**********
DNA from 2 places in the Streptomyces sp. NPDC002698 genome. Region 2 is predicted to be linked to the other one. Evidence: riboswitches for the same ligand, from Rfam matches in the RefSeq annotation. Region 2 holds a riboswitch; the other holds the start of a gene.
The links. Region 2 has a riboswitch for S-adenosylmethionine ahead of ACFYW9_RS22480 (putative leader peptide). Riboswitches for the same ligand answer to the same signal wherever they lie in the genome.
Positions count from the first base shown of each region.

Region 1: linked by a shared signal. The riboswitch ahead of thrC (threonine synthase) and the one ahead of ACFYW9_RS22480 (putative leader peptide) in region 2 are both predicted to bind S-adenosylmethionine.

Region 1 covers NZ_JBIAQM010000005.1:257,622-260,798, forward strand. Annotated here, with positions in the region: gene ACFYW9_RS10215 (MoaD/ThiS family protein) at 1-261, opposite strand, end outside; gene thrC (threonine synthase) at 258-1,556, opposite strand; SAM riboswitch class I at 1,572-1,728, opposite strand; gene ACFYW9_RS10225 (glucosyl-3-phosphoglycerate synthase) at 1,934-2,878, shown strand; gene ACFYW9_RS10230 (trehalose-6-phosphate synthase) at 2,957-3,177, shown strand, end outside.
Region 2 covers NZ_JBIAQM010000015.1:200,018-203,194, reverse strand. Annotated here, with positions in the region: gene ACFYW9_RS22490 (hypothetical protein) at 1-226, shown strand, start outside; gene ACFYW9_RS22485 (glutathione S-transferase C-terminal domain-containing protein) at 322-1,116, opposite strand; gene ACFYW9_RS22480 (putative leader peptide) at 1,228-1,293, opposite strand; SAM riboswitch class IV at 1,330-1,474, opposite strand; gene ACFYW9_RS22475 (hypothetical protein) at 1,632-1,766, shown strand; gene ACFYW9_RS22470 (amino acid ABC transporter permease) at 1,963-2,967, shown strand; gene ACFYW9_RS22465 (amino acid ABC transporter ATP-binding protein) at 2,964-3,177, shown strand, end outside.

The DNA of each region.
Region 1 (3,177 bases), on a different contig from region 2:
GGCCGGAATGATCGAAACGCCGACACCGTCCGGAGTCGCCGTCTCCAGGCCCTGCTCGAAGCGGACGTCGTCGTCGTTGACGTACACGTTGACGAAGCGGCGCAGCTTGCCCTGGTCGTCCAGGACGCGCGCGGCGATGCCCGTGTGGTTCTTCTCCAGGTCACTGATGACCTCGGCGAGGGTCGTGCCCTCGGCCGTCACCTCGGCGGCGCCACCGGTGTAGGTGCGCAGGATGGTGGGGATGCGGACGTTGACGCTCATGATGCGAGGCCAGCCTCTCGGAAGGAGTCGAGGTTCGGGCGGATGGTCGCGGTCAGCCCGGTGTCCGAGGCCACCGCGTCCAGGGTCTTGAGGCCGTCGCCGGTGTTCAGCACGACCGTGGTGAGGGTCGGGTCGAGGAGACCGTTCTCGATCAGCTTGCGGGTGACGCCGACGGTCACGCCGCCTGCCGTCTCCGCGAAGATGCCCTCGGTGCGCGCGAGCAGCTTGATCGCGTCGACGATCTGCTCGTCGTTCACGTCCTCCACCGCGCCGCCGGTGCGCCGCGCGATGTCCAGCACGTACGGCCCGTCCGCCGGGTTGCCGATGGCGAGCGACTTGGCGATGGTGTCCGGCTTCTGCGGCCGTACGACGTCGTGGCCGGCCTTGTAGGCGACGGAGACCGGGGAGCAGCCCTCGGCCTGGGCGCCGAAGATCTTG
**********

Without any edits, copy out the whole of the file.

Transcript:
DNA from 2 places in the Streptomyces sp. NPDC002698 genome. Region 2 is predicted to be linked to the other one. Evidence: riboswitches for the same ligand, from Rfam matches in the RefSeq annotation. Region 2 holds a riboswitch; the other holds the start of a gene.
The links. Region 2 has a riboswitch for S-adenosylmethionine ahead of ACFYW9_RS22480 (putative leader peptide). Riboswitches for the same ligand answer to the same signal wherever they lie in the genome.
Positions count from the first base shown of each region.

Region 1: linked by a shared signal. The riboswitch ahead of thrC (threonine synthase) and the one ahead of ACFYW9_RS22480 (putative leader peptide) in region 2 are both predicted to bind S-adenosylmethionine.

Region 1 covers NZ_JBIAQM010000005.1:257,622-260,798, forward strand. Annotated here, with positions in the region: gene ACFYW9_RS10215 (MoaD/ThiS family protein) at 1-261, opposite strand, end outside; gene thrC (threonine synthase) at 258-1,556, opposite strand; SAM riboswitch class I at 1,572-1,728, opposite strand; gene ACFYW9_RS10225 (glucosyl-3-phosphoglycerate synthase) at 1,934-2,878, shown strand; gene ACFYW9_RS10230 (trehalose-6-phosphate synthase) at 2,957-3,177, shown strand, end outside.
Region 2 covers NZ_JBIAQM010000015.1:200,018-203,194, reverse strand. Annotated here, with positions in the region: gene ACFYW9_RS22490 (hypothetical protein) at 1-226, shown strand, start outside; gene ACFYW9_RS22485 (glutathione S-transferase C-terminal domain-containing protein) at 322-1,116, opposite strand; gene ACFYW9_RS22480 (putative leader peptide) at 1,228-1,293, opposite strand; SAM riboswitch class IV at 1,330-1,474, opposite strand; gene ACFYW9_RS22475 (hypothetical protein) at 1,632-1,766, shown strand; gene ACFYW9_RS22470 (amino acid ABC transporter permease) at 1,963-2,967, shown strand; gene ACFYW9_RS22465 (amino acid ABC transporter ATP-binding protein) at 2,964-3,177, shown strand, end outside.

The DNA of each region.
Region 1 (3,177 bases), on a different contig from region 2:
GGCCGGAATGATCGAAACGCCGACACCGTCCGGAGTCGCCGTCTCCAGGCCCTGCTCGAAGCGGACGTCGTCGTCGTTGACGTACACGTTGACGAAGCGGCGCAGCTTGCCCTGGTCGTCCAGGACGCGCGCGGCGATGCCCGTGTGGTTCTTCTCCAGGTCACTGATGACCTCGGCGAGGGTCGTGCCCTCGGCCGTCACCTCGGCGGCGCCACCGGTGTAGGTGCGCAGGATGGTGGGGATGCGGACGTTGACGCTCATGATGCGAGGCCAGCCTCTCGGAAGGAGTCGAGGTTCGGGCGGATGGTCGCGGTCAGCCCGGTGTCCGAGGCCACCGCGTCCAGGGTCTTGAGGCCGTCGCCGGTGTTCAGCACGACCGTGGTGAGGGTCGGGTCGAGGAGACCGTTCTCGATCAGCTTGCGGGTGACGCCGACGGTCACGCCGCCTGCCGTCTCCGCGAAGATGCCCTCGGTGCGCGCGAGCAGCTTGATCGCGTCGACGATCTGCTCGTCGTTCACGTCCTCCACCGCGCCGCCGGTGCGCCGCGCGATGTCCAGCACGTACGGCCCGTCCGCCGGGTTGCCGATGGCGAGCGACTTGGCGATGGTGTCCGGCTTCTGCGGCCGTACGACGTCGTGGCCGGCCTTGTAGGCGACGGAGACCGGGGAGCAGCCCTCGGCCTGGGCGCCGAAGATCTTG